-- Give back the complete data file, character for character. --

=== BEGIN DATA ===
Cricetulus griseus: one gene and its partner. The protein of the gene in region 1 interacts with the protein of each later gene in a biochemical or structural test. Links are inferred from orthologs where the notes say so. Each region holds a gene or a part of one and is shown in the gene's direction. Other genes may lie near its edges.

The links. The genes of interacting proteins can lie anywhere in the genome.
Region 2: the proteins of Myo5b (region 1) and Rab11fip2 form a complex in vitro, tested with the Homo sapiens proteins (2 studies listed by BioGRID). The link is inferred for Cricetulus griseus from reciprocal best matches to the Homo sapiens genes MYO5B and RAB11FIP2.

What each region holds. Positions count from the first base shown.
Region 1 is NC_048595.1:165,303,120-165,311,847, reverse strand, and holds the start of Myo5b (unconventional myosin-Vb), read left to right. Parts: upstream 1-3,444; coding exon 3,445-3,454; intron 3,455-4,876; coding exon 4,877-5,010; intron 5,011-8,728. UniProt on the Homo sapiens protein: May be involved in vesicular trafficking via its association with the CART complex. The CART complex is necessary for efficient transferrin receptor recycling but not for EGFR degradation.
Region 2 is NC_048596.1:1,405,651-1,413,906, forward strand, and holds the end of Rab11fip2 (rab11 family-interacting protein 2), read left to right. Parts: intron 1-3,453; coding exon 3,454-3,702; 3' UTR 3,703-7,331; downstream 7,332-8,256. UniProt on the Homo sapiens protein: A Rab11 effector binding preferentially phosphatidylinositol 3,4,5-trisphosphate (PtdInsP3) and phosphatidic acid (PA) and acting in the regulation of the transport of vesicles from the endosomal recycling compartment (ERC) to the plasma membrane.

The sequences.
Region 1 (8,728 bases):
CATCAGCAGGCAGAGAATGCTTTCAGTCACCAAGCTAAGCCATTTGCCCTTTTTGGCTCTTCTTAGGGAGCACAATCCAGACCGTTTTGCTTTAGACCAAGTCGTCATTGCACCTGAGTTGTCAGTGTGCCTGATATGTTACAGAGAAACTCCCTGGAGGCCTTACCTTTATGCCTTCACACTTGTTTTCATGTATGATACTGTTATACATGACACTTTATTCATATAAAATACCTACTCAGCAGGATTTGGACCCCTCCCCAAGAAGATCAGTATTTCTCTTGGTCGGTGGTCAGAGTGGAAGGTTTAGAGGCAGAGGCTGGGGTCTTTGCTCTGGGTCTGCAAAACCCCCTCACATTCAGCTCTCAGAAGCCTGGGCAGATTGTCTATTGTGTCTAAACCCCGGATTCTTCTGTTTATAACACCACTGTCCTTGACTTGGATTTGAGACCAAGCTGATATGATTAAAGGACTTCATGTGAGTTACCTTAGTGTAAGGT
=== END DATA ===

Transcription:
Cricetulus griseus: one gene and its partner. The protein of the gene in region 1 interacts with the protein of each later gene in a biochemical or structural test. Links are inferred from orthologs where the notes say so. Each region holds a gene or a part of one and is shown in the gene's direction. Other genes may lie near its edges.

The links. The genes of interacting proteins can lie anywhere in the genome.
Region 2: the proteins of Myo5b (region 1) and Rab11fip2 form a complex in vitro, tested with the Homo sapiens proteins (2 studies listed by BioGRID). The link is inferred for Cricetulus griseus from reciprocal best matches to the Homo sapiens genes MYO5B and RAB11FIP2.

What each region holds. Positions count from the first base shown.
Region 1 is NC_048595.1:165,303,120-165,311,847, reverse strand, and holds the start of Myo5b (unconventional myosin-Vb), read left to right. Parts: upstream 1-3,444; coding exon 3,445-3,454; intron 3,455-4,876; coding exon 4,877-5,010; intron 5,011-8,728. UniProt on the Homo sapiens protein: May be involved in vesicular trafficking via its association with the CART complex. The CART complex is necessary for efficient transferrin receptor recycling but not for EGFR degradation.
Region 2 is NC_048596.1:1,405,651-1,413,906, forward strand, and holds the end of Rab11fip2 (rab11 family-interacting protein 2), read left to right. Parts: intron 1-3,453; coding exon 3,454-3,702; 3' UTR 3,703-7,331; downstream 7,332-8,256. UniProt on the Homo sapiens protein: A Rab11 effector binding preferentially phosphatidylinositol 3,4,5-trisphosphate (PtdInsP3) and phosphatidic acid (PA) and acting in the regulation of the transport of vesicles from the endosomal recycling compartment (ERC) to the plasma membrane.

The sequences.
Region 1 (8,728 bases):
CATCAGCAGGCAGAGAATGCTTTCAGTCACCAAGCTAAGCCATTTGCCCTTTTTGGCTCTTCTTAGGGAGCACAATCCAGACCGTTTTGCTTTAGACCAAGTCGTCATTGCACCTGAGTTGTCAGTGTGCCTGATATGTTACAGAGAAACTCCCTGGAGGCCTTACCTTTATGCCTTCACACTTGTTTTCATGTATGATACTGTTATACATGACACTTTATTCATATAAAATACCTACTCAGCAGGATTTGGACCCCTCCCCAAGAAGATCAGTATTTCTCTTGGTCGGTGGTCAGAGTGGAAGGTTTAGAGGCAGAGGCTGGGGTCTTTGCTCTGGGTCTGCAAAACCCCCTCACATTCAGCTCTCAGAAGCCTGGGCAGATTGTCTATTGTGTCTAAACCCCGGATTCTTCTGTTTATAACACCACTGTCCTTGACTTGGATTTGAGACCAAGCTGATATGATTAAAGGACTTCATGTGAGTTACCTTAGTGTAAGGT